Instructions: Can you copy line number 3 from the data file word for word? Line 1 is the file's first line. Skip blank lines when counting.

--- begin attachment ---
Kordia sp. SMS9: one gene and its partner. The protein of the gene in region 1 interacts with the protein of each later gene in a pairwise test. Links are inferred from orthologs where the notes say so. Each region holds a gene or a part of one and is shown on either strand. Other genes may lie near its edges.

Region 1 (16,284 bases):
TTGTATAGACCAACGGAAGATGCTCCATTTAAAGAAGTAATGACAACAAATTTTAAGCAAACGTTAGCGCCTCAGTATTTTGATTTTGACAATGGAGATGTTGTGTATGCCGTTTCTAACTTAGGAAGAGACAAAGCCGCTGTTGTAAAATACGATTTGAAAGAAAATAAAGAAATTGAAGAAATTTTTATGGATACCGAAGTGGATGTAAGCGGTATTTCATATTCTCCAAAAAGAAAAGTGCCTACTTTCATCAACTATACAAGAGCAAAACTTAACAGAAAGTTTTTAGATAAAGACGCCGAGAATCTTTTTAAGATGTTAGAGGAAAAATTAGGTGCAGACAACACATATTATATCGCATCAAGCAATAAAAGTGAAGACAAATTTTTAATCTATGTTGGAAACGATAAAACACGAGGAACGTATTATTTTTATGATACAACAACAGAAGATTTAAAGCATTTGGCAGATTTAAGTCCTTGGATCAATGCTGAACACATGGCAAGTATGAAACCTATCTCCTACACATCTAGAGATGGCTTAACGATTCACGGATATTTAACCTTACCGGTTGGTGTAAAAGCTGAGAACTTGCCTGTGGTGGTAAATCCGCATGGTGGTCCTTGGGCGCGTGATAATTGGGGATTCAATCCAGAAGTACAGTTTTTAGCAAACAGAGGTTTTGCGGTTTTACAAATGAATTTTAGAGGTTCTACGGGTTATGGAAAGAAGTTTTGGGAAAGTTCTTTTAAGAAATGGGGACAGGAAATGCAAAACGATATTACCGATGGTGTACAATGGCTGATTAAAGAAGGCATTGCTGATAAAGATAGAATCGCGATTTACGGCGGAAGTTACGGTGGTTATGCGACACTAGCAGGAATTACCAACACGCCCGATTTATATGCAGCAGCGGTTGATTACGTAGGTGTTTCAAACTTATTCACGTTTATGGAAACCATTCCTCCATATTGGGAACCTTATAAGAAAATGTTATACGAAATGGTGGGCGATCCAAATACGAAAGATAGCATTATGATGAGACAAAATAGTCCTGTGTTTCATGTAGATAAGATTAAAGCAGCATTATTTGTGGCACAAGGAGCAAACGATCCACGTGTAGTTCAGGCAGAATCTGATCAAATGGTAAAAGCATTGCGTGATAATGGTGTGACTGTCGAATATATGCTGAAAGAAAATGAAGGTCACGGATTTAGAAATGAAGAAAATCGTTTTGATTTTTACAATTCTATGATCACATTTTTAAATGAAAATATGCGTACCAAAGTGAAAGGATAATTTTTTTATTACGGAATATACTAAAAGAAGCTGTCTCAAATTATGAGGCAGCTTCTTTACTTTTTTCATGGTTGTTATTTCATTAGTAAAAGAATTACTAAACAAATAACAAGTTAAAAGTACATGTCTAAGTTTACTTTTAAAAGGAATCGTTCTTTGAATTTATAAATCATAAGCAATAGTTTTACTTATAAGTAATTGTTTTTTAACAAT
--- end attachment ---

TTGTATAGACCAACGGAAGATGCTCCATTTAAAGAAGTAATGACAACAAATTTTAAGCAAACGTTAGCGCCTCAGTATTTTGATTTTGACAATGGAGATGTTGTGTATGCCGTTTCTAACTTAGGAAGAGACAAAGCCGCTGTTGTAAAATACGATTTGAAAGAAAATAAAGAAATTGAAGAAATTTTTATGGATACCGAAGTGGATGTAAGCGGTATTTCATATTCTCCAAAAAGAAAAGTGCCTACTTTCATCAACTATACAAGAGCAAAACTTAACAGAAAGTTTTTAGATAAAGACGCCGAGAATCTTTTTAAGATGTTAGAGGAAAAATTAGGTGCAGACAACACATATTATATCGCATCAAGCAATAAAAGTGAAGACAAATTTTTAATCTATGTTGGAAACGATAAAACACGAGGAACGTATTATTTTTATGATACAACAACAGAAGATTTAAAGCATTTGGCAGATTTAAGTCCTTGGATCAATGCTGAACACATGGCAAGTATGAAACCTATCTCCTACACATCTAGAGATGGCTTAACGATTCACGGATATTTAACCTTACCGGTTGGTGTAAAAGCTGAGAACTTGCCTGTGGTGGTAAATCCGCATGGTGGTCCTTGGGCGCGTGATAATTGGGGATTCAATCCAGAAGTACAGTTTTTAGCAAACAGAGGTTTTGCGGTTTTACAAATGAATTTTAGAGGTTCTACGGGTTATGGAAAGAAGTTTTGGGAAAGTTCTTTTAAGAAATGGGGACAGGAAATGCAAAACGATATTACCGATGGTGTACAATGGCTGATTAAAGAAGGCATTGCTGATAAAGATAGAATCGCGATTTACGGCGGAAGTTACGGTGGTTATGCGACACTAGCAGGAATTACCAACACGCCCGATTTATATGCAGCAGCGGTTGATTACGTAGGTGTTTCAAACTTATTCACGTTTATGGAAACCATTCCTCCATATTGGGAACCTTATAAGAAAATGTTATACGAAATGGTGGGCGATCCAAATACGAAAGATAGCATTATGATGAGACAAAATAGTCCTGTGTTTCATGTAGATAAGATTAAAGCAGCATTATTTGTGGCACAAGGAGCAAACGATCCACGTGTAGTTCAGGCAGAATCTGATCAAATGGTAAAAGCATTGCGTGATAATGGTGTGACTGTCGAATATATGCTGAAAGAAAATGAAGGTCACGGATTTAGAAATGAAGAAAATCGTTTTGATTTTTACAATTCTATGATCACATTTTTAAATGAAAATATGCGTACCAAAGTGAAAGGATAATTTTTTTATTACGGAATATACTAAAAGAAGCTGTCTCAAATTATGAGGCAGCTTCTTTACTTTTTTCATGGTTGTTATTTCATTAGTAAAAGAATTACTAAACAAATAACAAGTTAAAAGTACATGTCTAAGTTTACTTTTAAAAGGAATCGTTCTTTGAATTTATAAATCATAAGCAATAGTTTTACTTATAAGTAATTGTTTTTTAACAAT